Brazilian wandering spiders

Facts about Brazilian wandering spiders

We found 14 facts about Brazilian wandering spiders

They travel stowaway, and on top of that they bite

These spiders are found in forested areas of South and Central America. They actively hunt small animals, which they then paralyze with their venom. 

They are one of the few types of spiders whose venom can also be dangerous to humans. Due to their predilection for hiding in the leaves of certain tropical fruits, there is a risk that they can appear in grocery stores even thousands of kilometers away from their place of origin.

Brazilian wandering spiders
Under the name Brazilian wandering spider is a genus of spiders that live in South and Central America.

The genus currently includes nine species of spiders. 

These spiders are known in Europe mainly from the fact that they sometimes appear in bananas sold in markets.

Although they are dangerous to humans, it should be remembered that not every spider found in a bunch of bananas will be a representative of cottonmouths. The chance of them being carried to another continent is very small.

A study of spiders found in shipments to North America showed that only seven of 135 reported cases actually turned out to be representatives of the Brazilian wandering spiders. Of these, six spiders were representatives of the Phoneutria boliviensis species and one Phoneutria nigriventer.

The name cottonmouth derives from the way they live.

They are spiders that do not weave webs but roam the land in search of prey. They are active at night and rest during the day in burrows, cavities, under rocks or in fruit leaves.

Some species live exclusively in forests, while others, such as Phoneutria nigriventer also find their way well near human habitation.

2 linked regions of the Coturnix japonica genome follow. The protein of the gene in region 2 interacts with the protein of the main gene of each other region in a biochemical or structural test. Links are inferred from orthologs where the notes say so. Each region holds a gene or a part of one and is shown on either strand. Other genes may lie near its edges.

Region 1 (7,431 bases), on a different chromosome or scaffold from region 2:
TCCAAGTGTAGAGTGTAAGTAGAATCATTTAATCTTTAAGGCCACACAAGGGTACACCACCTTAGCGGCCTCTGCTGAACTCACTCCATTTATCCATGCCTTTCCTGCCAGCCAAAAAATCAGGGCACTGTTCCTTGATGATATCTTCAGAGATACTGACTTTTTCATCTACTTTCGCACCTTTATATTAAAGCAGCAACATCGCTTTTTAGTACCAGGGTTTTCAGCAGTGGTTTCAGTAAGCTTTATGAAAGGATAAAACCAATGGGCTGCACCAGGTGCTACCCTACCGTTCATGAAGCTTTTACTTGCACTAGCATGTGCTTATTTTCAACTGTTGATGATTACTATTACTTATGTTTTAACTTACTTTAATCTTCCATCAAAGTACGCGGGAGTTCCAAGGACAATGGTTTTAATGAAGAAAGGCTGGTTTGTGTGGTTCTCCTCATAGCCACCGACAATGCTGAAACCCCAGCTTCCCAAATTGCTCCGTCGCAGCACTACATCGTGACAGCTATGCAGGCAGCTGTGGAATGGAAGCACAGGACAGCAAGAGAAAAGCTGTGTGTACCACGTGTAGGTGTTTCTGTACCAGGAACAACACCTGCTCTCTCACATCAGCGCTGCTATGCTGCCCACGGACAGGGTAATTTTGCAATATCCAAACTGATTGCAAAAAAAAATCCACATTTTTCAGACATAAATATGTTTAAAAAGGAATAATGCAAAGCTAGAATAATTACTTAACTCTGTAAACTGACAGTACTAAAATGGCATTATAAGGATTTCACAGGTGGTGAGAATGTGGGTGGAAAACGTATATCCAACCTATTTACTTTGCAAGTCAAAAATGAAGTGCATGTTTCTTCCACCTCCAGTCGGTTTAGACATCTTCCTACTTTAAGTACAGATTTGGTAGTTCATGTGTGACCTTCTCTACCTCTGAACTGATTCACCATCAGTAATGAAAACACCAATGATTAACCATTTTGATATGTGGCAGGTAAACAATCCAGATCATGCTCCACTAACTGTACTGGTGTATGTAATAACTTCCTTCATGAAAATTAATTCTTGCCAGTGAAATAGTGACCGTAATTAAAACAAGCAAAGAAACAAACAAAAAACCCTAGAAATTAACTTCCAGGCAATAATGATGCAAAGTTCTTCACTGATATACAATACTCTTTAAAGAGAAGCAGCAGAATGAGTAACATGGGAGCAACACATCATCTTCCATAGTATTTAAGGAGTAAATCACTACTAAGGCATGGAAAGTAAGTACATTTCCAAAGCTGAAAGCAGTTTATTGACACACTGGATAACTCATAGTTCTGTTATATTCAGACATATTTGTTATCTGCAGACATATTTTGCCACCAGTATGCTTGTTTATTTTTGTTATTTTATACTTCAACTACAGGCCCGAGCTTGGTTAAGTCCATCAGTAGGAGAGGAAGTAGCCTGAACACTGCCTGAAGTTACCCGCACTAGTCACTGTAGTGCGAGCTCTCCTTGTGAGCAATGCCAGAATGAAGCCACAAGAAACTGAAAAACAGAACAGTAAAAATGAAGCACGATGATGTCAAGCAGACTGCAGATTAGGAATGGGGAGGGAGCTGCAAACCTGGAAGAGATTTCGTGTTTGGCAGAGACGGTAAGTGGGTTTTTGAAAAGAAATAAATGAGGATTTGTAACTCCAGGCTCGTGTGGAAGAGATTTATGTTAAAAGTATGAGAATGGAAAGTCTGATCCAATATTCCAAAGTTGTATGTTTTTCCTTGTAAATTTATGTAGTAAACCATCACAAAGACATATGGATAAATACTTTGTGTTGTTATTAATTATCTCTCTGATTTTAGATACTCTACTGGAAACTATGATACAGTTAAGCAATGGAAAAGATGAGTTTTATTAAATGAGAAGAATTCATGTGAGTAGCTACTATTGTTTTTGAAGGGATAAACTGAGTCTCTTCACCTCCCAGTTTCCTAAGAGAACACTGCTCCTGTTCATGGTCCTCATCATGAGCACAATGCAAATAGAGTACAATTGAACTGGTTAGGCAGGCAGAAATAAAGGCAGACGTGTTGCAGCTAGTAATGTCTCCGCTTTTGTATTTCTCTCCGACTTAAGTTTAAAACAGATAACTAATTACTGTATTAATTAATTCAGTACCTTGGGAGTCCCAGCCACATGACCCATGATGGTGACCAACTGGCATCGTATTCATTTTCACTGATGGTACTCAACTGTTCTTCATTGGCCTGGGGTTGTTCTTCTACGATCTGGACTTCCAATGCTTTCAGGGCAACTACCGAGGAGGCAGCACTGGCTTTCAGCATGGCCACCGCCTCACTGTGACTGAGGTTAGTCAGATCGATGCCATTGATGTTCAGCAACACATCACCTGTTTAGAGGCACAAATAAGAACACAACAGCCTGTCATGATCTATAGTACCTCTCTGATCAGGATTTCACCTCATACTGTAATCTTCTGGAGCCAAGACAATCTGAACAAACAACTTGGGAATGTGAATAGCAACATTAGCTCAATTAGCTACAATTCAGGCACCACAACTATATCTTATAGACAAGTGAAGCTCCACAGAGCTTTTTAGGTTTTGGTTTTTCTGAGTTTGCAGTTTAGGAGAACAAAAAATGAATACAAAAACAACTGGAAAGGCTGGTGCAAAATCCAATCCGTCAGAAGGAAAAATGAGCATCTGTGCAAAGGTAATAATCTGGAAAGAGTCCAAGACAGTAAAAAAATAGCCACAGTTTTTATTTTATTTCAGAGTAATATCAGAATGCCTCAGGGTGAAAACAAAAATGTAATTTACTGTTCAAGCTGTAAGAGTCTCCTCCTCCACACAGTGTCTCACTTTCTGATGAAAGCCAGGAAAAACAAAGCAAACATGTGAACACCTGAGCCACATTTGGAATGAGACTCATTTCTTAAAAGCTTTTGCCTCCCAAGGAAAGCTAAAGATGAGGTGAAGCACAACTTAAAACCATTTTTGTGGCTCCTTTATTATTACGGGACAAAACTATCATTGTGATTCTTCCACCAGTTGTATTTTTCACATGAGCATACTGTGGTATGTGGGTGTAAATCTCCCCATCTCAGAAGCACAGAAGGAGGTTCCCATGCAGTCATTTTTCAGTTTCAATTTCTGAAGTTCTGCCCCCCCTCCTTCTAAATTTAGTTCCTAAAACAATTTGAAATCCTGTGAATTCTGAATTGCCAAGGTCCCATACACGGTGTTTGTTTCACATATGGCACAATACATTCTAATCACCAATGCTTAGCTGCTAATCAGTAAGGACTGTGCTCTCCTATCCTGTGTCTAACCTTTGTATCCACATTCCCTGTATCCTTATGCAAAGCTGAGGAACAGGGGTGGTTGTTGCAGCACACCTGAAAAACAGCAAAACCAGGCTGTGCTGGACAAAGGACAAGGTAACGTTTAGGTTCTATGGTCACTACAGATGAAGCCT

They are also known as banana spiders.

They are often found on plantations, where they hide in the hollows of banana tree leaves. With the amount of fruit being harvested for export, it's downright impossible to guarantee that no individuals make it to the packing house.

They live in tropical and subtropical climates. They live in tropical and subtropical climates.

Their northernmost area of distribution is Costa Rica. Their range covers much of South America up to roughly the 25 °E parallel, or northern Argentina.

Although bananas are transported in refrigerated trucks, conditions are not so unfavorable as to kill them.

The optimal temperature for transporting bananas is 13.2 - 14 degrees Celsius, and will not cause death but only slow down vital functions.

During storage and transport, females are able to weave a cocoon and lay eggs.

The container ship used to transport bananas from South America to Europe sails from a week to even several weeks. 

Green bananas are packed in special, airtight packaging that makes them suitable for storage for up to 40 days. During this time, the females trapped inside may have time to lay eggs, and young ones may hatch from the eggs. It takes 4 to 5 weeks for the baby wrasse to hatch.

Even if the Brazilian wandering spider is brought to Central Europe and escapes into the wild, it has no chance of survival.

These spiders require high temperatures, which the European climate cannot provide for them. 

Depending on the species, Brazilian wandering spider can reach sizes from 17 to 50 millimeters.

The leg span varies from 13 to 18 centimeters.

Their distinctive features are their heavily hairy noggin and massive long body.

When meeting, their behavior can also help in identification. When threatened, they raise their front legs high, straighten their body, and begin to sway from side to side.

The most common banana worm is Phoneutria boliviensis.

The body length of this species ranges from 30 to 40 mm (females are larger), and the leg span can reach 13 centimeters. Bites usually involve the arms and legs and are rarely dangerous; these spiders often bite without injecting venom, and only 13 percent of the bites examined showed signs of insertion. 

The risk of death from the bite of these spiders is low, especially outside South America.

Phoneutria boliviensis is the most commonly detected Brazilian cottonmouth in transport, and no deaths from bites by this species have been documented to date.

Approximately four thousand people a year are bitten by the Brazilian cottonmouth.

Only 0.5 percent of those bitten suffer serious health complications from it. Mortality is even rarer, with only fifteen deaths recorded since 1903.

It is important to remember that children are most vulnerable to the serious consequences of being bitten.

The bite of the Brazilian cottonmouth can cause priapism.

This affliction causes a prolonged and painful erection in men that is in no way caused by sexual arousal. If bitten by these spiders, symptoms can last up to five hours.

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